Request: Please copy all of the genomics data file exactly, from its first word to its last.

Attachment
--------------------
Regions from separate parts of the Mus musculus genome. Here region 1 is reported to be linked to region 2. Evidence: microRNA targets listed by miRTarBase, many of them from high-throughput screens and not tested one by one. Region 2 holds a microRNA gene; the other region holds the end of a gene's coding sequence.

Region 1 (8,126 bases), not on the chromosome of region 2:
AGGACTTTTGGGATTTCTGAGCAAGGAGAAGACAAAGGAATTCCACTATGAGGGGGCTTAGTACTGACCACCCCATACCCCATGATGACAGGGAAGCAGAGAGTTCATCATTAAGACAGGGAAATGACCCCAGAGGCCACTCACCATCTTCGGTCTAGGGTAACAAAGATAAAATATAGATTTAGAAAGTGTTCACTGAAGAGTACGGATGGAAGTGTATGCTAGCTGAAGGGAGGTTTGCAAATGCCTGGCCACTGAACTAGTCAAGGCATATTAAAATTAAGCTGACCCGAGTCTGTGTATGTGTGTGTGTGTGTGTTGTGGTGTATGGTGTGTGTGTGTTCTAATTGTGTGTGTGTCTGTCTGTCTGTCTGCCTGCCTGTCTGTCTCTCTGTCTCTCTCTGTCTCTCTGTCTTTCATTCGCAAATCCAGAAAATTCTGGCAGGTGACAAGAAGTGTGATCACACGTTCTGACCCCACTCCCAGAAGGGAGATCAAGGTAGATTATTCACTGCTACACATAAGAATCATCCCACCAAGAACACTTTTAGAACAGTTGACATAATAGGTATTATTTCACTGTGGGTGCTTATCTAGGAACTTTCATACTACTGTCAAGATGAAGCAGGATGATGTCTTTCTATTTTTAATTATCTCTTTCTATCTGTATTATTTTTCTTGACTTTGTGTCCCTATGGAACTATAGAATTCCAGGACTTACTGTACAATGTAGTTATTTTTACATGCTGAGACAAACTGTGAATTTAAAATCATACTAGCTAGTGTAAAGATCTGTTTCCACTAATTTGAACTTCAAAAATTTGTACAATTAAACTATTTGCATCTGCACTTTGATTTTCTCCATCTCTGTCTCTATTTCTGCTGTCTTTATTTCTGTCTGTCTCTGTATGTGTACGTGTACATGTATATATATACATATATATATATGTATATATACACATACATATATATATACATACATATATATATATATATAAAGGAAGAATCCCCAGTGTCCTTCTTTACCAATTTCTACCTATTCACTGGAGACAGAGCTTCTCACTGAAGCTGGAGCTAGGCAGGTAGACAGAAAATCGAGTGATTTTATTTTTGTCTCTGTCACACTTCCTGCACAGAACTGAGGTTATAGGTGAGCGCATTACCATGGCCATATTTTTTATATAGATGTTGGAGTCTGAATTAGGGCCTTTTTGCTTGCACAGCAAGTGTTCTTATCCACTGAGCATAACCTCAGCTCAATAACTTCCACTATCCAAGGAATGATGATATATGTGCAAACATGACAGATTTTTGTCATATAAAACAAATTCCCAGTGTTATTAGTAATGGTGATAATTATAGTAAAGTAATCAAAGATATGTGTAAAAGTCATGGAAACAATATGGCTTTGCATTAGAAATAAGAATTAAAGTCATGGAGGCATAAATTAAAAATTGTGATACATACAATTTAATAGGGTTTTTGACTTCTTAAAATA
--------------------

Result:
Regions from separate parts of the Mus musculus genome. Here region 1 is reported to be linked to region 2. Evidence: microRNA targets listed by miRTarBase, many of them from high-throughput screens and not tested one by one. Region 2 holds a microRNA gene; the other region holds the end of a gene's coding sequence.

Region 1 (8,126 bases), not on the chromosome of region 2:
AGGACTTTTGGGATTTCTGAGCAAGGAGAAGACAAAGGAATTCCACTATGAGGGGGCTTAGTACTGACCACCCCATACCCCATGATGACAGGGAAGCAGAGAGTTCATCATTAAGACAGGGAAATGACCCCAGAGGCCACTCACCATCTTCGGTCTAGGGTAACAAAGATAAAATATAGATTTAGAAAGTGTTCACTGAAGAGTACGGATGGAAGTGTATGCTAGCTGAAGGGAGGTTTGCAAATGCCTGGCCACTGAACTAGTCAAGGCATATTAAAATTAAGCTGACCCGAGTCTGTGTATGTGTGTGTGTGTGTGTTGTGGTGTATGGTGTGTGTGTGTTCTAATTGTGTGTGTGTCTGTCTGTCTGTCTGCCTGCCTGTCTGTCTCTCTGTCTCTCTCTGTCTCTCTGTCTTTCATTCGCAAATCCAGAAAATTCTGGCAGGTGACAAGAAGTGTGATCACACGTTCTGACCCCACTCCCAGAAGGGAGATCAAGGTAGATTATTCACTGCTACACATAAGAATCATCCCACCAAGAACACTTTTAGAACAGTTGACATAATAGGTATTATTTCACTGTGGGTGCTTATCTAGGAACTTTCATACTACTGTCAAGATGAAGCAGGATGATGTCTTTCTATTTTTAATTATCTCTTTCTATCTGTATTATTTTTCTTGACTTTGTGTCCCTATGGAACTATAGAATTCCAGGACTTACTGTACAATGTAGTTATTTTTACATGCTGAGACAAACTGTGAATTTAAAATCATACTAGCTAGTGTAAAGATCTGTTTCCACTAATTTGAACTTCAAAAATTTGTACAATTAAACTATTTGCATCTGCACTTTGATTTTCTCCATCTCTGTCTCTATTTCTGCTGTCTTTATTTCTGTCTGTCTCTGTATGTGTACGTGTACATGTATATATATACATATATATATATGTATATATACACATACATATATATATACATACATATATATATATATATAAAGGAAGAATCCCCAGTGTCCTTCTTTACCAATTTCTACCTATTCACTGGAGACAGAGCTTCTCACTGAAGCTGGAGCTAGGCAGGTAGACAGAAAATCGAGTGATTTTATTTTTGTCTCTGTCACACTTCCTGCACAGAACTGAGGTTATAGGTGAGCGCATTACCATGGCCATATTTTTTATATAGATGTTGGAGTCTGAATTAGGGCCTTTTTGCTTGCACAGCAAGTGTTCTTATCCACTGAGCATAACCTCAGCTCAATAACTTCCACTATCCAAGGAATGATGATATATGTGCAAACATGACAGATTTTTGTCATATAAAACAAATTCCCAGTGTTATTAGTAATGGTGATAATTATAGTAAAGTAATCAAAGATATGTGTAAAAGTCATGGAAACAATATGGCTTTGCATTAGAAATAAGAATTAAAGTCATGGAGGCATAAATTAAAAATTGTGATACATACAATTTAATAGGGTTTTTGACTTCTTAAAATA